Editor in Chief

Bernadette M. O'Brien is an attorney at law in California.

She is the author of the popular Lexis Nexis publication Labor and Employment in California; A guide to Employment Laws, Regulations and Practices Second Edition which has been in publication since 1992. The book covers an array of employment related issues including discrimination, sexual harassment, wage and hour, family Medical Leave Act, and Privacy in the workplace.

She is of counsel with the Law Offices of Floyd, Skeren & Kelly, LLP in the firm's Sacramento office.

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Co-Editor

Rene Thomas Folse, JD, Ph.D. is an attorney at law and licensed psychologist in California.

He has practiced workers' compensation law for 35 years. His focus of practice involves claims of mental health injury where forensic psychology is involved in the evaluation of the claim. He has been an instructor and lecturer for many organizations and educational institutions and teches continuing education courses for attorneys, physicians and psychologists.

The EmploymentLawAcademy is pleased to offer our users FREE access to California Unemployment Insurance and Disability Compensation Programs - Online Version by David W. O'Brien, California Unemployment Insurance Administrative Law Judge (Retired). The paper version of this text contains nearly 1000 pages of information and law covering the California unemployment and disability Insurance claim. The online version may be searched by keywords, or you may navigate from chapter to chapter.

Recent Employment Law News for Oct 31, 2014

California Issues Quarantine Policy for Ebola Exposure
Thu, 30 Oct 2014 20:16:24 - Pacific Time

California’s public health director has ordered that anyone arriving in California from an Ebola-affected area and who has had personal contact with a person infected with the deadly virus will be quarantined for 21 days. The order applies to people returning from areas afflicted by an Ebola outbreak, which is currently Sierra Leone, Liberia and Guinea. County health officials will be able to passengers arriving from those areas to determine if they are at risk for the disease and should be quarantined for Ebola’s three-week incubation period. Failure to comply with a quarantine order could result in misdemeanor criminal charges. Read more here.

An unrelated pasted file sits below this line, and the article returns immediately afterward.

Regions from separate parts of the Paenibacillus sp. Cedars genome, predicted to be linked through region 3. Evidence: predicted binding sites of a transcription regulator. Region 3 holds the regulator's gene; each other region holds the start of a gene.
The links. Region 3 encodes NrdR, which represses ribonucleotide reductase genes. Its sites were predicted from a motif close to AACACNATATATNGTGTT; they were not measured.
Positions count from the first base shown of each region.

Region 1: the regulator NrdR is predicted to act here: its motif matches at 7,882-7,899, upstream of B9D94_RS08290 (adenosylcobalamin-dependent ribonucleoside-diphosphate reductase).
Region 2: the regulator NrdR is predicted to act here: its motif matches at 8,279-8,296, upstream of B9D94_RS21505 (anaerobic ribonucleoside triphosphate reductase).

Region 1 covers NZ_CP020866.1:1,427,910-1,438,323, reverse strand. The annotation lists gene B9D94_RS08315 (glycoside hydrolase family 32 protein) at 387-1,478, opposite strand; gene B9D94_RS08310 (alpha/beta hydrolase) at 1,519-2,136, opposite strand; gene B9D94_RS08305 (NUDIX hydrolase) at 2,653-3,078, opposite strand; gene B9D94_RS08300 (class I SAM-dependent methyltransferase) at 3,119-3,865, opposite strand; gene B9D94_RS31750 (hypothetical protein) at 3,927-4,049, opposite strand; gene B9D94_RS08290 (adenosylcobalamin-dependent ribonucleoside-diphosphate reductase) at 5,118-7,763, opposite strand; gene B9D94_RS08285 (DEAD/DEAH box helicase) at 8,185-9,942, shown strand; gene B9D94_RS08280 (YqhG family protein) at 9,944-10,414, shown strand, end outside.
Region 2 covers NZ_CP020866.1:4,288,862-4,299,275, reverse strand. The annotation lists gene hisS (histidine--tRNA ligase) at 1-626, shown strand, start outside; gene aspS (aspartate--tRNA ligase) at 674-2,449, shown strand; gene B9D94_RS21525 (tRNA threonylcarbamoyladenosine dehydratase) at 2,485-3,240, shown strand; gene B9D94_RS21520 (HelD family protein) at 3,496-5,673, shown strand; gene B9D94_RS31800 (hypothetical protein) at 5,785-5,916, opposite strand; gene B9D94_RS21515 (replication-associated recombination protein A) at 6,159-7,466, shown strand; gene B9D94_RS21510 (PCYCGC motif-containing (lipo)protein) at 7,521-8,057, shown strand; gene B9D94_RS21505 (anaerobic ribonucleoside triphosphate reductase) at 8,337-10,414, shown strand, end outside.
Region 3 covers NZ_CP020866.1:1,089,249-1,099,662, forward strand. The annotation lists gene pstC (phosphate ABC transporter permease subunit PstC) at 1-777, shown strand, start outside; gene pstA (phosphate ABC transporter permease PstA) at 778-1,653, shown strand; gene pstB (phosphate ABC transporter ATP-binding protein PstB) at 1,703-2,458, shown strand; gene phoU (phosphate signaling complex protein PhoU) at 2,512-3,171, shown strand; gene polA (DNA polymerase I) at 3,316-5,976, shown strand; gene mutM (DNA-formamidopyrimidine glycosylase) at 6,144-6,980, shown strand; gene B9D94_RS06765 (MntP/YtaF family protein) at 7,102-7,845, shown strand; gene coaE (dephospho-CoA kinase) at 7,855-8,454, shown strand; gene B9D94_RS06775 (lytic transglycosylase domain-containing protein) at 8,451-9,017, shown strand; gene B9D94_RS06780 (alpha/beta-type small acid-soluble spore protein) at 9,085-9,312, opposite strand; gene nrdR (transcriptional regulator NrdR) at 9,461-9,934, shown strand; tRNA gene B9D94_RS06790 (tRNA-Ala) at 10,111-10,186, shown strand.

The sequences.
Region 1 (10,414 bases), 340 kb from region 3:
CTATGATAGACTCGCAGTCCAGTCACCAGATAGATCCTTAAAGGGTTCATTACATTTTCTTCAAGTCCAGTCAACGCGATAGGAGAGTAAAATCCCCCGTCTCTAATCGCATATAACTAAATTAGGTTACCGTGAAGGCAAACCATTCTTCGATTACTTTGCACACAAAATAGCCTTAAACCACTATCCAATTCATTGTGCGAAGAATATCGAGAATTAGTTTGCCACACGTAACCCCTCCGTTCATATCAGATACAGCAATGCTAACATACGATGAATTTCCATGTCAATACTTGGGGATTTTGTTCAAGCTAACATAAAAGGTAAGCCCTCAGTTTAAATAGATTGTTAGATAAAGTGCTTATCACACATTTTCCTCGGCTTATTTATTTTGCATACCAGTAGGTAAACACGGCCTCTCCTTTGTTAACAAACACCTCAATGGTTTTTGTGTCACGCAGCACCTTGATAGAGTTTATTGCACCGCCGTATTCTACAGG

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Employer to Pay $215,000 For Allegedly Treating Female Construction Workers Unfairly
Thu, 30 Oct 2014 20:01:29 - Pacific Time

Construction contractor Vamco Sheet Metals, Inc., will pay $215,000 as part of the settlement of a sex discrimination lawsuit brought by the U.S. Equal Employment Opportunity. According to the lawsuit, female sheet metal workers were treated unfairly on the massive John Jay College of Criminal Justice expansion in Manhattan from 2009 through 2011. The unfair treatment allegedly included terminating female sheet metal workers for pretextual reasons, some after just a few days of work, assigning female workers menial tasks like fetching coffee, and monitoring their breaks. The women had decades of experience as skilled sheet metal workers. Read more here.

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Employer Training: A Key to Success For Workers With Disabilities And Employers
Wed, 29 Oct 2014 16:42:42 - Pacific Time

From the U.S. Department of Justice: “Too often, qualified Americans with disabilities face barriers to employment, preventing them from participating as full members of our society.  The Americans with Disabilities Act (ADA) prohibits discrimination by employers on the basis of disability, and requires reasonable accommodations in the workplace when necessary to enable employees with disabilities to do their jobs.  Often, a reasonable accommodation is easy and inexpensive for the employer and makes all the difference for a person with a disability to be able to perform his or her job.  However, managers often remain unaware of their obligation to accommodate workers with disabilities under the ADA.  The story of what happened to Mr. D. illustrates how gaps in ADA training can result in significant harm.

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The IRS Has Announced New Cost of Living Adjustments for 401(k) Pension Plans
Wed, 29 Oct 2014 16:10:25 - Pacific Time

The Internal Revenue Service (IRS) has announced the cost of living adjustments affecting 401(k) pension plans for employees who participate in such plans as follows: (1) The contribution limit for employees participating in 401(k) plans has increased from $17,500 to $18,000; (2) Employees who are aged 50 and over may make an increased catch-up contribution from $5,500 to $6,000; (3) The annual contributions for individuals remains at $5,500. Read more here.